God’s word continued to grow and increase. Barnabas and Saul returned to Antioch from Jerusalem after completing their mission, bringing with them John, who was also known as Mark. (Common English Bible)

Accountability is important. People need to be held to a clear, right, and just standard of attitude and behavior – especially when they mess with the food supply.

Herod Agrippa Is Worm Food

The King Herod in our New Testament story today, known as Herod Agrippa, was a grandson to Herod the Great. Simply put, King Herod Agrippa was a self-absorbed jerk. Although he only reigned four years, he was something like a modern day evangelical huckster. Herod knew how to turn a phrase and play on the emotions of people to get what he wanted while keeping up appearances with both the Empire and the Jewish people.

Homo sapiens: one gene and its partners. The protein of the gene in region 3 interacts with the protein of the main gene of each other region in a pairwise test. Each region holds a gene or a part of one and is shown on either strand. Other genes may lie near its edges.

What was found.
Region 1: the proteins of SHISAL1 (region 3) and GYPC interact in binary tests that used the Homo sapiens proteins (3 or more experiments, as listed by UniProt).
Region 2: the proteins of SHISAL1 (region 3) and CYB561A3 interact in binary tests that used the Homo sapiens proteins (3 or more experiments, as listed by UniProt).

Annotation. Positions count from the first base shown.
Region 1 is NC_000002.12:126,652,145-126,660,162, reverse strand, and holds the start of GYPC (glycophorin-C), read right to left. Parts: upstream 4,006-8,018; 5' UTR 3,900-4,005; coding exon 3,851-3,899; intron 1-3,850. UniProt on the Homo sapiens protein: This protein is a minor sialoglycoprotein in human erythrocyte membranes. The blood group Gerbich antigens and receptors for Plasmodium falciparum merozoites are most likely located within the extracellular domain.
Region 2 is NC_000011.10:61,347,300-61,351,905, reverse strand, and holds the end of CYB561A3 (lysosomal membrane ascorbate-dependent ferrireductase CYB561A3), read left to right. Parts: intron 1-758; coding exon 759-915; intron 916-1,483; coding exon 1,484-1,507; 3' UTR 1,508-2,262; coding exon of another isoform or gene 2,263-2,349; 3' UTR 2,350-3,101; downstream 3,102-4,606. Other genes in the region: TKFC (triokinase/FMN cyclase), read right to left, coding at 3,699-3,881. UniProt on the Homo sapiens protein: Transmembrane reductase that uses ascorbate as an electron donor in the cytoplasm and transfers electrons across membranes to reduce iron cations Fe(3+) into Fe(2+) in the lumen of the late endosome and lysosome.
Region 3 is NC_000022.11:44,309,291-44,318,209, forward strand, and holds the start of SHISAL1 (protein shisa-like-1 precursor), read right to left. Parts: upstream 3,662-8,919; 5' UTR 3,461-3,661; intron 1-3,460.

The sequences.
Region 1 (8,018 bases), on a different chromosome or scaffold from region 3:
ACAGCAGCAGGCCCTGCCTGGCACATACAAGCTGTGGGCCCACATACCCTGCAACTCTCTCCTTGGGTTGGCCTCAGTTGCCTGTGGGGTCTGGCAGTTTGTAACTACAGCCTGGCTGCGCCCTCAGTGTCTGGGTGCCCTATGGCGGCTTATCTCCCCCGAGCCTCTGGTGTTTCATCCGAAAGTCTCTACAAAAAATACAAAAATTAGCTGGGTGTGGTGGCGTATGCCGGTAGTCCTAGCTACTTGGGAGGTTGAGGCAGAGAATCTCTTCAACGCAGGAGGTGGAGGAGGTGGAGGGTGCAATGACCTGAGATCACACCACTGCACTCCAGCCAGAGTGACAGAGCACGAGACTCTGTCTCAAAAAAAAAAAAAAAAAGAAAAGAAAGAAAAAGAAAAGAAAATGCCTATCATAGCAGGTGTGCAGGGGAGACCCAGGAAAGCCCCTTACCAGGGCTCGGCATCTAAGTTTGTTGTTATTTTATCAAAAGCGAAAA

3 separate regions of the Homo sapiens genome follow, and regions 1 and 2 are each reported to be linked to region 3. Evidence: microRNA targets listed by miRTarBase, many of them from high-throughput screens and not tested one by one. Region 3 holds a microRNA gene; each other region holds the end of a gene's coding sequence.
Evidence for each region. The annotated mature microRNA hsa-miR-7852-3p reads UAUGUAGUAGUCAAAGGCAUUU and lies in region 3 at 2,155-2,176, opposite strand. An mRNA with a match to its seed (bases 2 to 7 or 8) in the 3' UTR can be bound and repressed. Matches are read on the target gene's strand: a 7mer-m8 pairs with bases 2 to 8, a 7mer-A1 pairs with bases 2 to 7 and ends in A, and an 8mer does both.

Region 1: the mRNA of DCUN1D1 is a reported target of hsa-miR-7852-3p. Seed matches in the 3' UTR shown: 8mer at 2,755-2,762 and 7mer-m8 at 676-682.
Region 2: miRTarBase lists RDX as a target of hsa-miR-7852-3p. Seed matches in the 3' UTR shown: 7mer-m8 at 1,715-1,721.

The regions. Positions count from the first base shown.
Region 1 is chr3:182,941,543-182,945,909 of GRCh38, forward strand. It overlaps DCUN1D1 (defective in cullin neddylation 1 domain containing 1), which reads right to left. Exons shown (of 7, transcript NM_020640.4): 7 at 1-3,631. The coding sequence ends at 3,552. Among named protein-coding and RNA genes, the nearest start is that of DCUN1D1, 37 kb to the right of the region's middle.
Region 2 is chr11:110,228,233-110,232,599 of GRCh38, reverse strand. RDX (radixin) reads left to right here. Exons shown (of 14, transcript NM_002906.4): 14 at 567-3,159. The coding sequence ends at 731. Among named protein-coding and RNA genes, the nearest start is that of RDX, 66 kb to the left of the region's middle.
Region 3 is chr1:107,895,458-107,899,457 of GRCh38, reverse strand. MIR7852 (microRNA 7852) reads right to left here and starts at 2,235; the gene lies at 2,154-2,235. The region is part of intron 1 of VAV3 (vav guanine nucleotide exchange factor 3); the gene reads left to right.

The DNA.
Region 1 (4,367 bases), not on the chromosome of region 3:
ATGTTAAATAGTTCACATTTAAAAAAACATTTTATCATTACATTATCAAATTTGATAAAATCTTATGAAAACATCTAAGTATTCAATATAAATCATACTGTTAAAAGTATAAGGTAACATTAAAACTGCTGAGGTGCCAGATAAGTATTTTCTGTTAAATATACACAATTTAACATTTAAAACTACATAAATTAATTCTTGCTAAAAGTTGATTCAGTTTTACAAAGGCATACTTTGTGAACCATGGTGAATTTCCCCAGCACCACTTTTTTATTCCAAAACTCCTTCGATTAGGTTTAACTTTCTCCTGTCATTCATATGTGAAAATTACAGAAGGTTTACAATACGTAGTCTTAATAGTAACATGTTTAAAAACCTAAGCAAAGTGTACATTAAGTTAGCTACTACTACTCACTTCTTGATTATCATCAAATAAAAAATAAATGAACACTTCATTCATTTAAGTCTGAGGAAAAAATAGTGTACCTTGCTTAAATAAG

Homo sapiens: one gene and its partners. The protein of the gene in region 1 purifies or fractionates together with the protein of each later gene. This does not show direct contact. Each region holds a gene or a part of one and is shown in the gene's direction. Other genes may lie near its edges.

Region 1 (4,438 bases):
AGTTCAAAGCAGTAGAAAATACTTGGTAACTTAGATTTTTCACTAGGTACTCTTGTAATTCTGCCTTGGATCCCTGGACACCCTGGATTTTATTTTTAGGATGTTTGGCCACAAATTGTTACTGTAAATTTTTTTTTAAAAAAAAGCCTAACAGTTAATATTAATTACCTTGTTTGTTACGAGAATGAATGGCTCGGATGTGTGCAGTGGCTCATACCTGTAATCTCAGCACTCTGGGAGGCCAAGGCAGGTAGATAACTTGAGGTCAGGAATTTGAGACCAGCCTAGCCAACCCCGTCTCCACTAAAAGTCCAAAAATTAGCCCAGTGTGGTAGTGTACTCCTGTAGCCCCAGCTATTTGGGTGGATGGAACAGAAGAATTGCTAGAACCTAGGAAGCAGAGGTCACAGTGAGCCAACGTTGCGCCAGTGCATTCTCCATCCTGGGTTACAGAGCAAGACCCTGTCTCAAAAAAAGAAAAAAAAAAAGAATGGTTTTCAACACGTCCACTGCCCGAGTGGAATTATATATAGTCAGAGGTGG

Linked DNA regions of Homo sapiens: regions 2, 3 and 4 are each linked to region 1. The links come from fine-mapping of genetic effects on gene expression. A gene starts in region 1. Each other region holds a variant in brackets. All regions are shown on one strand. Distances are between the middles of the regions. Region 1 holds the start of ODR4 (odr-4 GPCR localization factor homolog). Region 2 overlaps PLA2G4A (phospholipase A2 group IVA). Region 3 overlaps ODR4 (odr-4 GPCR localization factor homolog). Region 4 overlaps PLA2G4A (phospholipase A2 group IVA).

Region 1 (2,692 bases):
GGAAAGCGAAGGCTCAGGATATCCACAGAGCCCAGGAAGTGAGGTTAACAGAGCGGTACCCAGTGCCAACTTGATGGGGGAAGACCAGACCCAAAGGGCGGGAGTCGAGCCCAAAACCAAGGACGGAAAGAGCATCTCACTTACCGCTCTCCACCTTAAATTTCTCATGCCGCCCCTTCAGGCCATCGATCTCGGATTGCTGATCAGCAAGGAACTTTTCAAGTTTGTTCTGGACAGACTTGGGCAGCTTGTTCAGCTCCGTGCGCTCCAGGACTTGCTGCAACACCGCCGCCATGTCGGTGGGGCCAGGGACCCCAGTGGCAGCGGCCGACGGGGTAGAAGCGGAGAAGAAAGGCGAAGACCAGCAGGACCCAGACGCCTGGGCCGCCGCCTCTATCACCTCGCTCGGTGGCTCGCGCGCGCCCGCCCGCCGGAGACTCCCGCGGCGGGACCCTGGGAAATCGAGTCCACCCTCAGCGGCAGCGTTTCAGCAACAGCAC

Yet, despite or because of his eloquence and power, Herod was vain and ruled for self – and neither for God nor country. So, he was stricken by God and died an unpleasant death. The connection is clear: Herod used the food people depended upon as a means of controlling the politics of the region, so God hit him directly in his intestines with a complete lack of control over his own body.

Just as Herod was an unwanted agent manipulating the food supply for his own ends, so the king received some unwanted guests in the form of worms. In the ancient world, when any ruler used food to control the people, there were individuals and families who ended up starving to death. For Herod, the worm turned, it was he who died.

Jesus Is Gospel Food